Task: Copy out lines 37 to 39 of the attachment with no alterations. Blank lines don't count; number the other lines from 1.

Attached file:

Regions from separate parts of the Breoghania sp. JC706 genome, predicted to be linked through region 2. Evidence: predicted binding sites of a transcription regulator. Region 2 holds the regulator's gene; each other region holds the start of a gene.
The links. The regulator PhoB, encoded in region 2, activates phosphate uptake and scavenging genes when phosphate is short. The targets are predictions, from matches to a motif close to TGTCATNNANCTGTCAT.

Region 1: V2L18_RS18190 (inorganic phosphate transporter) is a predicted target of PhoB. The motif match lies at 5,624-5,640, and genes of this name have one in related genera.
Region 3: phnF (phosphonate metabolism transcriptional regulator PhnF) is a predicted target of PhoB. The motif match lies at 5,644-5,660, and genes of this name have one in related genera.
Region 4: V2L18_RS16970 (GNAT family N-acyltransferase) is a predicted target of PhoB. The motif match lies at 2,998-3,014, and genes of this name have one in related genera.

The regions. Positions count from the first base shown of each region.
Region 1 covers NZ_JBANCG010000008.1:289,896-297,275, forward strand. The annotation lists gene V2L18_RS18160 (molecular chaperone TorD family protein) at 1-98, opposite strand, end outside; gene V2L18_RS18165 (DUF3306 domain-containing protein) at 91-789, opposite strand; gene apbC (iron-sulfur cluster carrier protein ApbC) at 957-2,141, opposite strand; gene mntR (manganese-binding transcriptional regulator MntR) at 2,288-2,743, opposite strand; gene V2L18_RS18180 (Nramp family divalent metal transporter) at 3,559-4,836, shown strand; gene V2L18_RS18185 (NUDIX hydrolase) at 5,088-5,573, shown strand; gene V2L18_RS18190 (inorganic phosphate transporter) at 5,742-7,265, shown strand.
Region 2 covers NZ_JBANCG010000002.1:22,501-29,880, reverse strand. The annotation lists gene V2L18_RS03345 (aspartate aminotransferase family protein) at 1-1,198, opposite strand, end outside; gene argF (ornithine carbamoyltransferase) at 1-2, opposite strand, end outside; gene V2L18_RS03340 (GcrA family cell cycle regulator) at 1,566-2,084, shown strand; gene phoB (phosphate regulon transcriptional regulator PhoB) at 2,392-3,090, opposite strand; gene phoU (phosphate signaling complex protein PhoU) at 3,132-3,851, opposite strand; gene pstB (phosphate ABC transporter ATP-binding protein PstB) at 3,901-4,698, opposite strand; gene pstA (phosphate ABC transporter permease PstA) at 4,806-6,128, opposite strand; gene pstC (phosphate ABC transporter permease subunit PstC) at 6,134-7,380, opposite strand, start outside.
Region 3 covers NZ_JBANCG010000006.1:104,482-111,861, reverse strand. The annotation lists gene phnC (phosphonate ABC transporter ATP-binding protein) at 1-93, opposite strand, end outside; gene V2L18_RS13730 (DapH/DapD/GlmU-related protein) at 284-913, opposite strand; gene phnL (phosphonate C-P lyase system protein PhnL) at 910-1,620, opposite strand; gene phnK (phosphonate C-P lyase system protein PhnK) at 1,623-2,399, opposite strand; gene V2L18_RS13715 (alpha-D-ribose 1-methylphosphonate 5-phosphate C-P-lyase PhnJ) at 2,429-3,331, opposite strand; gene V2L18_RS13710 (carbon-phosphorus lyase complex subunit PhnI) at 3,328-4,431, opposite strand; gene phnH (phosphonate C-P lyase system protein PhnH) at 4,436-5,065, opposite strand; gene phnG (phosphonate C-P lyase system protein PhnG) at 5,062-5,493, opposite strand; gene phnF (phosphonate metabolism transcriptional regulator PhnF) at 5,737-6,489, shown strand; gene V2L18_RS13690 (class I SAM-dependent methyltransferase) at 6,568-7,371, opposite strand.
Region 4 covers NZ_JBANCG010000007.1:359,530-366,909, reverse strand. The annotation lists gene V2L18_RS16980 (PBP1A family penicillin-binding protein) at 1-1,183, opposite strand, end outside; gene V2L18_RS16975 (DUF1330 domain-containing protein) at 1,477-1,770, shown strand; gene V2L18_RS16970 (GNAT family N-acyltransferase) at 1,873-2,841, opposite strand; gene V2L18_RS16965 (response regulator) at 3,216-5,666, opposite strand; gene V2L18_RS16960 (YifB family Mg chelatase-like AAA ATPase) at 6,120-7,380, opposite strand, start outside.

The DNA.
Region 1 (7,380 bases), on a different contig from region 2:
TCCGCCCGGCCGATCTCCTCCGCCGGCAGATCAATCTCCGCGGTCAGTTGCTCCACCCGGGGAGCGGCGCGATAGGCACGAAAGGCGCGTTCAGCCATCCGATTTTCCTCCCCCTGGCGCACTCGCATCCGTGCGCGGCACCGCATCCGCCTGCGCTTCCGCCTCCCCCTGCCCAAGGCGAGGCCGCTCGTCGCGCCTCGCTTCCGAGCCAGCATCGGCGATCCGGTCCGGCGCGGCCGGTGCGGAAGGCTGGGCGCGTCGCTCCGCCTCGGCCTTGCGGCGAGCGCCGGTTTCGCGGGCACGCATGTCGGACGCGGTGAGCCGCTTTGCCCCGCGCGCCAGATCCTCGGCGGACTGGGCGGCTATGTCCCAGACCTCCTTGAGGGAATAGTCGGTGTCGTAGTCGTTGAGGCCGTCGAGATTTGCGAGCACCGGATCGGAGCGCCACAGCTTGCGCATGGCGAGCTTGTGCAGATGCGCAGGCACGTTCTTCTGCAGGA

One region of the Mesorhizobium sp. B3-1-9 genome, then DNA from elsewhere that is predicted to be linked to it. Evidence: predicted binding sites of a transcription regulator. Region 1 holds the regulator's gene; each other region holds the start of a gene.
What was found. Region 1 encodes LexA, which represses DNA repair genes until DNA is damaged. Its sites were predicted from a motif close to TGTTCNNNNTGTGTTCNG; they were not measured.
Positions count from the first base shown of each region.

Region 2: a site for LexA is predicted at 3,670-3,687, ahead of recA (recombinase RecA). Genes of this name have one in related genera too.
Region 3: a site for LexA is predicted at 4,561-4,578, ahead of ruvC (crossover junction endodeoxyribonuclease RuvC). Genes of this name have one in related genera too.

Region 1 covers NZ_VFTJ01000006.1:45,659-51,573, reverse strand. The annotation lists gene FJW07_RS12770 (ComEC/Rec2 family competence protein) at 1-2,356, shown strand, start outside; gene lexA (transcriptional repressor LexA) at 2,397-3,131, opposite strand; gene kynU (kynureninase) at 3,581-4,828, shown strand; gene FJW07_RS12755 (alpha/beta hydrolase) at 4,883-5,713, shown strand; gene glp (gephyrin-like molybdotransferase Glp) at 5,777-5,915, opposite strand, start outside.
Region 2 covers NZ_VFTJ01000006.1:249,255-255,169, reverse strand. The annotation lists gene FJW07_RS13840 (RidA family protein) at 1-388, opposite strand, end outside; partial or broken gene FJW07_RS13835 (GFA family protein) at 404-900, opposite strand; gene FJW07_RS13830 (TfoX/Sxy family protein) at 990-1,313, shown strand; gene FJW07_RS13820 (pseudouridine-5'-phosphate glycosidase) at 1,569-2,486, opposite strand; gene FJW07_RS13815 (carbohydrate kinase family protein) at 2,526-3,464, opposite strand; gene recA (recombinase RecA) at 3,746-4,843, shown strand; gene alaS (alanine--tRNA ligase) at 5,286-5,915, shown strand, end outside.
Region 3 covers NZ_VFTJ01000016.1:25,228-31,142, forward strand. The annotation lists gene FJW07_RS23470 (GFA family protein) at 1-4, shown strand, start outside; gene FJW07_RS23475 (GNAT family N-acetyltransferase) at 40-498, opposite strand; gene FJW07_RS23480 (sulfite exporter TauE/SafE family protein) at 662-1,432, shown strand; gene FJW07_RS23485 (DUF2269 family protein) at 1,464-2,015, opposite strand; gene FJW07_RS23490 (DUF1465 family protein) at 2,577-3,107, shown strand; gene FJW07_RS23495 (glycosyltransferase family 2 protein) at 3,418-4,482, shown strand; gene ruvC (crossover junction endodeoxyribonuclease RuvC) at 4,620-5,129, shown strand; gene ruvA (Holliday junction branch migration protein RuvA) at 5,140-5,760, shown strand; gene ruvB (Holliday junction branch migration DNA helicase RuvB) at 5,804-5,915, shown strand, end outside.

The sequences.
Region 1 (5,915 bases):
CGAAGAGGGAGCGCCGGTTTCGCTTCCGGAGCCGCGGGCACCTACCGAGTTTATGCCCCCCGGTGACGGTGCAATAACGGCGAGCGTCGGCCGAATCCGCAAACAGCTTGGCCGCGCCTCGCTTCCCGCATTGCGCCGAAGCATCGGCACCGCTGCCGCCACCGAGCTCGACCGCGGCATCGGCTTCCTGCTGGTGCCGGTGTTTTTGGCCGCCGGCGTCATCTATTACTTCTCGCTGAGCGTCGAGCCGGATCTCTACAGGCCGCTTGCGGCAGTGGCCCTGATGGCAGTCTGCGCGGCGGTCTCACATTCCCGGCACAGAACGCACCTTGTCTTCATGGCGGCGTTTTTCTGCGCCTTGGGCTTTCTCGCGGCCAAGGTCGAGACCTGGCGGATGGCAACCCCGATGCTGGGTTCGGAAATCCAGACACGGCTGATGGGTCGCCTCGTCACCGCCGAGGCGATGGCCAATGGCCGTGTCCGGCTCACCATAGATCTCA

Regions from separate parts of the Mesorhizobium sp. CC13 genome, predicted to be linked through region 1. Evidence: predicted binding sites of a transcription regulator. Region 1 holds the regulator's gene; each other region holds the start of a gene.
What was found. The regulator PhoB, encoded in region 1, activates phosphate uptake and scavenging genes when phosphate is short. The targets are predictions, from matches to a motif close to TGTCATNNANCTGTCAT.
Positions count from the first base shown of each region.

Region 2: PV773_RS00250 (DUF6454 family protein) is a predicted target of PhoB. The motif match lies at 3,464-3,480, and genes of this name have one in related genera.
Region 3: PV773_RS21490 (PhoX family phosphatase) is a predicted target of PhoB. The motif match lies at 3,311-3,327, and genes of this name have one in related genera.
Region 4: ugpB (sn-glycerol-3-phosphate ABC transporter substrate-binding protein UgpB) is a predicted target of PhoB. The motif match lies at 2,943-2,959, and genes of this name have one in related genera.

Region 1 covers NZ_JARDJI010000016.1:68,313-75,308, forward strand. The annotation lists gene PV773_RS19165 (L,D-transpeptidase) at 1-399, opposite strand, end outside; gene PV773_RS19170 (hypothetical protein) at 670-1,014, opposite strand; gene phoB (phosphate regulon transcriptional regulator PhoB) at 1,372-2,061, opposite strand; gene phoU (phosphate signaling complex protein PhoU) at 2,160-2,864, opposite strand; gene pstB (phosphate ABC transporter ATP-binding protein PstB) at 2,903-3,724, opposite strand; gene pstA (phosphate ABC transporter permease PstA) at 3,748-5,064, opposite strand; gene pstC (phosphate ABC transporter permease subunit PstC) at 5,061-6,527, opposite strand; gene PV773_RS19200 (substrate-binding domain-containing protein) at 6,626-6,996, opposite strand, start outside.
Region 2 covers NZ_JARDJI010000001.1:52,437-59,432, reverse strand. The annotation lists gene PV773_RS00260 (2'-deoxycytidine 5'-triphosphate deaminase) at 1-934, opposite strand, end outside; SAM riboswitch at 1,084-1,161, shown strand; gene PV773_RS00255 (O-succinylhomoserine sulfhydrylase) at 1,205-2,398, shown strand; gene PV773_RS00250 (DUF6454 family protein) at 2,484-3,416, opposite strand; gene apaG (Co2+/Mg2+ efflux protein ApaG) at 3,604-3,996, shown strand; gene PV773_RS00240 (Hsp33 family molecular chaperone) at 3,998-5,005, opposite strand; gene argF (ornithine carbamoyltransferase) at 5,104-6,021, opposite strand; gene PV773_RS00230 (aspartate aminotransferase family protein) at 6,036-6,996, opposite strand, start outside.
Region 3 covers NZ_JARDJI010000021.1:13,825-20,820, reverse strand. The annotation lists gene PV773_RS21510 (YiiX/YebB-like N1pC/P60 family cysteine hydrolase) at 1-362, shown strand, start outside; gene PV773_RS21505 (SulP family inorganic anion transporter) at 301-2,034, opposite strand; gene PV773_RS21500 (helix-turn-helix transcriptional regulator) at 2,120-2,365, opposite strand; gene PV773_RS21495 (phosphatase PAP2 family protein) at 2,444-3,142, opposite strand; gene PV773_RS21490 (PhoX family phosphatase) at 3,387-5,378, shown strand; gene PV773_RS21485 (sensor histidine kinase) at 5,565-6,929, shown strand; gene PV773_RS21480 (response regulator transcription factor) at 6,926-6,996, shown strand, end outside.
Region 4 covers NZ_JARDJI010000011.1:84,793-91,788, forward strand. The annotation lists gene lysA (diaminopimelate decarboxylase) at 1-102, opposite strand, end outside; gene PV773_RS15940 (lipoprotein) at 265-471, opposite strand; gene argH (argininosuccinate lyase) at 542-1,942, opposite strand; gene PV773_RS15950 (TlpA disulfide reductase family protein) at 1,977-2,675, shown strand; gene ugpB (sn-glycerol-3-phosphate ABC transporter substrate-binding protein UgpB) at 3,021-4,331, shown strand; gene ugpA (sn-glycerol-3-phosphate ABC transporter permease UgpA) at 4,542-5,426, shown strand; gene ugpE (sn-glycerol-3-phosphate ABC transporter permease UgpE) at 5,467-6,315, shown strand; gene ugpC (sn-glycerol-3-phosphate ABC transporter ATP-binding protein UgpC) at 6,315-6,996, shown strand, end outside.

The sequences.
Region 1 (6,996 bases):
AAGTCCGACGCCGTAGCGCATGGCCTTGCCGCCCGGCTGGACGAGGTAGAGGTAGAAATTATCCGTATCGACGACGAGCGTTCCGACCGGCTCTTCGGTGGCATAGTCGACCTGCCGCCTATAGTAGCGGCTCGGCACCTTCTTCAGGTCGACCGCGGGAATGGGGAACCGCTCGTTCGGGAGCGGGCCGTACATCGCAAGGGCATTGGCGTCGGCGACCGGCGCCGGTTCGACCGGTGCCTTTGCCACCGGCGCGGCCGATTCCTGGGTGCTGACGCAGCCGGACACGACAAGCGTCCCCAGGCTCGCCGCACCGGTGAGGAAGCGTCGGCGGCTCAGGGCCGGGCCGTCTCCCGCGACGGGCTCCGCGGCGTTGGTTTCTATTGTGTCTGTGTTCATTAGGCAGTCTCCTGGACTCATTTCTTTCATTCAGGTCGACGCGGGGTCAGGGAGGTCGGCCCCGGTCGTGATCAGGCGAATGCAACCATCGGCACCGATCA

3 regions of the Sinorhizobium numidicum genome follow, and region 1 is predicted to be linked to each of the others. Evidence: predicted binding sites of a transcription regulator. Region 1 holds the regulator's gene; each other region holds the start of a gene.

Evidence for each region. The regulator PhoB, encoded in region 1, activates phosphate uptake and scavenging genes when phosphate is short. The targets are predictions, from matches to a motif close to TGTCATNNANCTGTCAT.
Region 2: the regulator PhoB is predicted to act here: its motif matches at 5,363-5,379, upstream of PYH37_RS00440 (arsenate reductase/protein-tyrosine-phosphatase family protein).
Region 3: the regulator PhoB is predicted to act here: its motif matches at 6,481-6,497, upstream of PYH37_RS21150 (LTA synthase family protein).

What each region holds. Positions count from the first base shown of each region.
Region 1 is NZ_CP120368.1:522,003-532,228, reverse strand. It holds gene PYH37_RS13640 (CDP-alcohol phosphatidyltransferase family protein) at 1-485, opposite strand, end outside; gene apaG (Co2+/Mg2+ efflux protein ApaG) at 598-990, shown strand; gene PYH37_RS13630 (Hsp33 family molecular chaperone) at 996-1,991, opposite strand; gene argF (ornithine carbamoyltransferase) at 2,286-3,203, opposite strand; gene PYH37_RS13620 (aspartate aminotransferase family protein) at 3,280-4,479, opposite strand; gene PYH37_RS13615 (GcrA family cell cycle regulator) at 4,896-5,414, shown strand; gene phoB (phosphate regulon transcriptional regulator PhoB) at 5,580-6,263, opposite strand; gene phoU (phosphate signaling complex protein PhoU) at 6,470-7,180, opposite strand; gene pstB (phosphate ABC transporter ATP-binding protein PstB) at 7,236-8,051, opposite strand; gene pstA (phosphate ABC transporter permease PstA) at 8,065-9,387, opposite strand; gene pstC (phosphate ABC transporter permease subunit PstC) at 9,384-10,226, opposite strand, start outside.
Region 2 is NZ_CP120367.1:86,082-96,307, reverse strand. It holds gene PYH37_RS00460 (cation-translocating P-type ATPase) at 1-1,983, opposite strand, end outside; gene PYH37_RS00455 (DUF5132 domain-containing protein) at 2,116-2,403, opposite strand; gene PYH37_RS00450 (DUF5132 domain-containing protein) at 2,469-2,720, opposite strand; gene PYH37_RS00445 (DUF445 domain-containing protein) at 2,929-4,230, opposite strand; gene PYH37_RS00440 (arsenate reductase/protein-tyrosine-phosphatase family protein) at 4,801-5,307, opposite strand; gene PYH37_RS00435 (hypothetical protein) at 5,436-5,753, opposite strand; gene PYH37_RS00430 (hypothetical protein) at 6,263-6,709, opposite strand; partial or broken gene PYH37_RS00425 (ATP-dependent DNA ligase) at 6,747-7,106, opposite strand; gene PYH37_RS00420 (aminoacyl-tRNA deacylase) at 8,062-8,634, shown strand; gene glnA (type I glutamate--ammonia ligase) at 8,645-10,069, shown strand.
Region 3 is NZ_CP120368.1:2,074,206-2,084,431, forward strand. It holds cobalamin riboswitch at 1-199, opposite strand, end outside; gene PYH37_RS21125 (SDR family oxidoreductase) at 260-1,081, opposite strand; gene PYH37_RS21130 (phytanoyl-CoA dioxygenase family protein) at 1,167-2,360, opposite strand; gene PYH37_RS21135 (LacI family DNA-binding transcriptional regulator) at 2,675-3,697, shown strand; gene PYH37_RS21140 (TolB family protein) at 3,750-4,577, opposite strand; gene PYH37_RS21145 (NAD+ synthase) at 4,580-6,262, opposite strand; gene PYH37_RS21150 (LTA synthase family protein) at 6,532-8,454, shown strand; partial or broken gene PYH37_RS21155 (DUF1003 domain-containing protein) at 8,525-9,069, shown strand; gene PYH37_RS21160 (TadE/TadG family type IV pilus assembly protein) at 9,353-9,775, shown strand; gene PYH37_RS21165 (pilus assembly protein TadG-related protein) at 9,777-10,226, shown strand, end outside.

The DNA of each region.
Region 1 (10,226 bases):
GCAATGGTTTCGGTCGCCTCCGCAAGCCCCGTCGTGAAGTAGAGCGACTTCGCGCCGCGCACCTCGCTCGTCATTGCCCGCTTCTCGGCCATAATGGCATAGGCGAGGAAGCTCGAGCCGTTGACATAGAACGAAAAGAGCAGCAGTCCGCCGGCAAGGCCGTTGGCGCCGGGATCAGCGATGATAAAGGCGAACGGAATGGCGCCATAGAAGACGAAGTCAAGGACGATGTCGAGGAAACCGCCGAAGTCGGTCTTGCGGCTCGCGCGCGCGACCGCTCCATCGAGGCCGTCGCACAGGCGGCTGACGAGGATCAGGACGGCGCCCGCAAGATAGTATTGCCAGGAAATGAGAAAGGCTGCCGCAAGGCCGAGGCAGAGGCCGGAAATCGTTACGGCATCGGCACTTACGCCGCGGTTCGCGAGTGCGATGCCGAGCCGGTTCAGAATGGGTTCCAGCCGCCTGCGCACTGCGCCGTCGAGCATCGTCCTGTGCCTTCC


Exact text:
AAGTCCGACGCCGTAGCGCATGGCCTTGCCGCCCGGCTGGACGAGGTAGAGGTAGAAATTATCCGTATCGACGACGAGCGTTCCGACCGGCTCTTCGGTGGCATAGTCGACCTGCCGCCTATAGTAGCGGCTCGGCACCTTCTTCAGGTCGACCGCGGGAATGGGGAACCGCTCGTTCGGGAGCGGGCCGTACATCGCAAGGGCATTGGCGTCGGCGACCGGCGCCGGTTCGACCGGTGCCTTTGCCACCGGCGCGGCCGATTCCTGGGTGCTGACGCAGCCGGACACGACAAGCGTCCCCAGGCTCGCCGCACCGGTGAGGAAGCGTCGGCGGCTCAGGGCCGGGCCGTCTCCCGCGACGGGCTCCGCGGCGTTGGTTTCTATTGTGTCTGTGTTCATTAGGCAGTCTCCTGGACTCATTTCTTTCATTCAGGTCGACGCGGGGTCAGGGAGGTCGGCCCCGGTCGTGATCAGGCGAATGCAACCATCGGCACCGATCA

3 regions of the Sinorhizobium numidicum genome follow, and region 1 is predicted to be linked to each of the others. Evidence: predicted binding sites of a transcription regulator. Region 1 holds the regulator's gene; each other region holds the start of a gene.

Evidence for each region. The regulator PhoB, encoded in region 1, activates phosphate uptake and scavenging genes when phosphate is short. The targets are predictions, from matches to a motif close to TGTCATNNANCTGTCAT.